Colloidal Crystal - Introduction

Introduction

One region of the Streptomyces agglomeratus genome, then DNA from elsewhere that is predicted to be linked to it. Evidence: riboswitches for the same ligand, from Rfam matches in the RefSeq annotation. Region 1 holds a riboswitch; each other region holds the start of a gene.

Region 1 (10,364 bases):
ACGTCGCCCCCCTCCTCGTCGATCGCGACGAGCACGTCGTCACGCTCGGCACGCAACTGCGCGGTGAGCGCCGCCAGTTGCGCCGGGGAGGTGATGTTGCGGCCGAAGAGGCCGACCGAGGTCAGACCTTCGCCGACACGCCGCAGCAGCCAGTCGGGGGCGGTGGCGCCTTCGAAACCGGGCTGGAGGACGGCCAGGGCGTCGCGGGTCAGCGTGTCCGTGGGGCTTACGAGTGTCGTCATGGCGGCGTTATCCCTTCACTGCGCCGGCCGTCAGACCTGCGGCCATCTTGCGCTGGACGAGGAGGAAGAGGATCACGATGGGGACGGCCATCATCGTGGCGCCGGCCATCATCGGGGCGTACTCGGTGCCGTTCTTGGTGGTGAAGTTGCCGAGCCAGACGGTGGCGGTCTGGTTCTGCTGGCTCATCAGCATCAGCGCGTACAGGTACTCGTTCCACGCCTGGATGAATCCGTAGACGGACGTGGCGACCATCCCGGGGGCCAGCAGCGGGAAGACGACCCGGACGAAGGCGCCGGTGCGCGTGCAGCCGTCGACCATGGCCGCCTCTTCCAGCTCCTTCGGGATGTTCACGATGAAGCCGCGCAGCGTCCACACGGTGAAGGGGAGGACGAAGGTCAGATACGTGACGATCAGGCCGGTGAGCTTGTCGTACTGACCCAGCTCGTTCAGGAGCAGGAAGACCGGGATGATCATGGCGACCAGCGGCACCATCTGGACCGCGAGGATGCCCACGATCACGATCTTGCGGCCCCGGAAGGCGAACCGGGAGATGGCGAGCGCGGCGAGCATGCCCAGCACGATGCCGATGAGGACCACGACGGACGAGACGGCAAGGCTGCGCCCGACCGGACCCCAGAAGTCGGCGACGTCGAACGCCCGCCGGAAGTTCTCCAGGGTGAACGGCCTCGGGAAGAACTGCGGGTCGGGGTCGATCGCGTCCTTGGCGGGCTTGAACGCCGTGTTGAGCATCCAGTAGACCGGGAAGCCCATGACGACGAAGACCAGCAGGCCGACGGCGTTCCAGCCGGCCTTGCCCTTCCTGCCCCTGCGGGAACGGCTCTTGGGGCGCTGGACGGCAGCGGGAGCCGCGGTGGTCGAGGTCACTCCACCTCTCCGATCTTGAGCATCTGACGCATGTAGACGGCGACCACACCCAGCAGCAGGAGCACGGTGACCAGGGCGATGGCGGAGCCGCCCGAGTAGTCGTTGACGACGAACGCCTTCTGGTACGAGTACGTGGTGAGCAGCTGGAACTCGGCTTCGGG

A colloidal crystal is a highly ordered array of particles which can be formed over a long range (to about a centimeter). Arrays such as this appear to be analogous to their atomic or molecular counterparts with proper scaling considerations. A good natural example of this phenomenon can be found in precious opal, where brilliant regions of pure spectral color result from close-packed domains of colloidal spheres of amorphous silicon dioxide, SiO2 (see above illustration). The spherical particles precipitate in highly siliceous pools and form highly ordered arrays after years of sedimentation and compression under hydrostatic and gravitational forces. The periodic arrays of spherical particles make similar arrays of interstitial voids, which act as a natural diffraction grating for light waves in photonic crystals, especially when the interstitial spacing is of the same order of magnitude as the incident lightwave.

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